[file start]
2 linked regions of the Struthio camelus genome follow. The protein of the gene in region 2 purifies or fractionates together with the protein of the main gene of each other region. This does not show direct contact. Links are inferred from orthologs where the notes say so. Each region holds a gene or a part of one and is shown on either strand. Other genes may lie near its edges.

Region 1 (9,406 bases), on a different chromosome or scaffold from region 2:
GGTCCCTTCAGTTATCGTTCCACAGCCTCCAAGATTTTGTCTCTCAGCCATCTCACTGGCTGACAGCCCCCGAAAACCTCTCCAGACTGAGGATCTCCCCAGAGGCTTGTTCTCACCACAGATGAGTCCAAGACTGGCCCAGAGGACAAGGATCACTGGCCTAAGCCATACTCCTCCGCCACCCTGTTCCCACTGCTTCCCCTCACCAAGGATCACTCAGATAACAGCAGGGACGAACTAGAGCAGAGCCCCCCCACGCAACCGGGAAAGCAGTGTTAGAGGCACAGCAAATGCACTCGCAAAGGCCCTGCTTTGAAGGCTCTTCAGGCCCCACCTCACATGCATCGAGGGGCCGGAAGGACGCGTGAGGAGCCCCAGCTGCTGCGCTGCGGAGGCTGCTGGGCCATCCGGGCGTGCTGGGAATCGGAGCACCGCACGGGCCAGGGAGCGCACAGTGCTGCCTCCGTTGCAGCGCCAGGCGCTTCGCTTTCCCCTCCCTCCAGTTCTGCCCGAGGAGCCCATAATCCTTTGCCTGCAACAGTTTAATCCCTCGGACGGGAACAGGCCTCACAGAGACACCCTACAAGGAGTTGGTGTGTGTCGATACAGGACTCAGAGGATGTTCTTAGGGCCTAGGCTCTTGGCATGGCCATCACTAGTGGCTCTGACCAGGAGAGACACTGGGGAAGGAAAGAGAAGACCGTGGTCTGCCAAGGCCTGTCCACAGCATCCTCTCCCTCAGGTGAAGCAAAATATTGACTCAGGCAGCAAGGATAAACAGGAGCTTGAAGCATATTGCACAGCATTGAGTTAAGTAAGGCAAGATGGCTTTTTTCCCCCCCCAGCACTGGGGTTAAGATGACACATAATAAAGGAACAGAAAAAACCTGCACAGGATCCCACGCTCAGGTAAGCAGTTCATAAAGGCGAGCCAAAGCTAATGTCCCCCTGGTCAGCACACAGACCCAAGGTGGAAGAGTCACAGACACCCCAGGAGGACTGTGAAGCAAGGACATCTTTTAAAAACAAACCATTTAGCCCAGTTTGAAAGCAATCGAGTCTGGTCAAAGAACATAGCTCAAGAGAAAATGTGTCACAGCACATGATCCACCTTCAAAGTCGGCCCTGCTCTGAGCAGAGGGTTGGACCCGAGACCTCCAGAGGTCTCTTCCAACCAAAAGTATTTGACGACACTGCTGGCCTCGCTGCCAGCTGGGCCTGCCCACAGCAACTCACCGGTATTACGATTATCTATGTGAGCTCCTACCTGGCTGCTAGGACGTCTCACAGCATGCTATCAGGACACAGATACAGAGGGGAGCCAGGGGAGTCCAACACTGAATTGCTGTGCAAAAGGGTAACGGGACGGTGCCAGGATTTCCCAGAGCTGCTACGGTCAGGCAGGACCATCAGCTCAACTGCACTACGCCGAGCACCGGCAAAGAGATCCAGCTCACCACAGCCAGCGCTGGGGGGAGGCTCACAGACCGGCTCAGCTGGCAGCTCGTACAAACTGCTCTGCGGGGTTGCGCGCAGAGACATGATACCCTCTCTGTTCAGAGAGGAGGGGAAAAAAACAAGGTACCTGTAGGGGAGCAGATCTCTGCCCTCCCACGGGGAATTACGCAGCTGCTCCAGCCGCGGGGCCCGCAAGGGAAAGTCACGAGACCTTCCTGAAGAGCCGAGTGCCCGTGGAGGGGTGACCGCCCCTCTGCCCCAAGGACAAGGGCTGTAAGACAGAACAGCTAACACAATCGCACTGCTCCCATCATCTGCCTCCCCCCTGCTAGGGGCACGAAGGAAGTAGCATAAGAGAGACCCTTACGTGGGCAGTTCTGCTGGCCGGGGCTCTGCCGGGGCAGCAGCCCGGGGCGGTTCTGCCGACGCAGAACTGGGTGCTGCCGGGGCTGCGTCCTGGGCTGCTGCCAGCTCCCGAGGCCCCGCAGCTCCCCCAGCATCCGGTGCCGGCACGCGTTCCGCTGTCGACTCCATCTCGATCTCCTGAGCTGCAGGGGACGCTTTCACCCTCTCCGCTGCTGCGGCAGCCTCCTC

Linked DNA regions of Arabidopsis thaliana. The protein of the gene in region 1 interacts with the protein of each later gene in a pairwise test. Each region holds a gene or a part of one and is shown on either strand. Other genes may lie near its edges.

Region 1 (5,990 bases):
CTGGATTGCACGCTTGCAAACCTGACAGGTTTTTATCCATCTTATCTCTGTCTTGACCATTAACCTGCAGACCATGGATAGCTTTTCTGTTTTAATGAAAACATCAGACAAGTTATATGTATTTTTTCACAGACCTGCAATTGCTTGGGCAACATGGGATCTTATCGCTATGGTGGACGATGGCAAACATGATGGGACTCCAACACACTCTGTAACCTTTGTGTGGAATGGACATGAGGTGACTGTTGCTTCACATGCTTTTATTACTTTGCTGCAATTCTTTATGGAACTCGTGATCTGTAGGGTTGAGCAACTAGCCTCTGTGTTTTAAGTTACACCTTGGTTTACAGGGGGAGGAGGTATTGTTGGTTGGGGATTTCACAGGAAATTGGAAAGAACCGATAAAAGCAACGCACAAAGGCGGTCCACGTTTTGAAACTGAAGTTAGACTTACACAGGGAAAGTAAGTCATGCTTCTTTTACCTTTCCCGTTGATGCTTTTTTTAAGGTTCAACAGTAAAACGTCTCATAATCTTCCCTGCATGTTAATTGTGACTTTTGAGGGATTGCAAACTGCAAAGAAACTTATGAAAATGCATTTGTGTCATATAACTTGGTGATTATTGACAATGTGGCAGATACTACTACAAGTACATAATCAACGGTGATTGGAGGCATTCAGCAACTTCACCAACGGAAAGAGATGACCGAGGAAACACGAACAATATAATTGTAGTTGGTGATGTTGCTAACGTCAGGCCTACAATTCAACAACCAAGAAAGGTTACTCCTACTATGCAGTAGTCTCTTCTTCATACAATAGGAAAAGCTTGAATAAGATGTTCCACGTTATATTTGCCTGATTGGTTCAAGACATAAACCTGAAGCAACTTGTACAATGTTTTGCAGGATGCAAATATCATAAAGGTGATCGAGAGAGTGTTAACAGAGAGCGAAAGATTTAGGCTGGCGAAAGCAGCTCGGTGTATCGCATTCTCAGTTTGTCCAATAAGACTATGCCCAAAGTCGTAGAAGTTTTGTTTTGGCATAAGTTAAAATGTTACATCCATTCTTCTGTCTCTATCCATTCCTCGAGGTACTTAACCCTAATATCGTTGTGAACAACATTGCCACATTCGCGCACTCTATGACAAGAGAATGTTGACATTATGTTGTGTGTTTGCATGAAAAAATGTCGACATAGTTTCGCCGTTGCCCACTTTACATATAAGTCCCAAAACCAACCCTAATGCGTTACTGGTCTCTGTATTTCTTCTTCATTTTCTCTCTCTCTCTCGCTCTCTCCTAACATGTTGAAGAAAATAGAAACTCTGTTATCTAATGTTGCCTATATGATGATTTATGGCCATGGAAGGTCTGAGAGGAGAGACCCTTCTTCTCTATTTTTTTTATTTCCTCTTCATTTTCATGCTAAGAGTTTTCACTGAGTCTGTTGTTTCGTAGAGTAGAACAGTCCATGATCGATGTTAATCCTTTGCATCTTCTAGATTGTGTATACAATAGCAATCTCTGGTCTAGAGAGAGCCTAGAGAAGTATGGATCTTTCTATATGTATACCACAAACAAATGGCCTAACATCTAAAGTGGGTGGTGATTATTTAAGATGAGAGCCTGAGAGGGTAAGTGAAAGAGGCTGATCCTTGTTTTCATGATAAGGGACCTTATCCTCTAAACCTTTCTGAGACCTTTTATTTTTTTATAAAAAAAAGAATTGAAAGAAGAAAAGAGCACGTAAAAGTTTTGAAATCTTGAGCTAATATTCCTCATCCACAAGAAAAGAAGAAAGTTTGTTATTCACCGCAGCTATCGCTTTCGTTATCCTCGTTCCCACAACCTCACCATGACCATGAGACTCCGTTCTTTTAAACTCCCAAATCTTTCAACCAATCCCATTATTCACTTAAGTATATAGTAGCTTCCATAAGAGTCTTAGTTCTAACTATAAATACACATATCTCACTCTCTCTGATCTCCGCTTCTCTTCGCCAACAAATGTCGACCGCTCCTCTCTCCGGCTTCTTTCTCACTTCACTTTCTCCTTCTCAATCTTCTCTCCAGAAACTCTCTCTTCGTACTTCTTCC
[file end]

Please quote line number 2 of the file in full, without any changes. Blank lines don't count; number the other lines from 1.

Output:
Region 1 (9,406 bases), on a different chromosome or scaffold from region 2: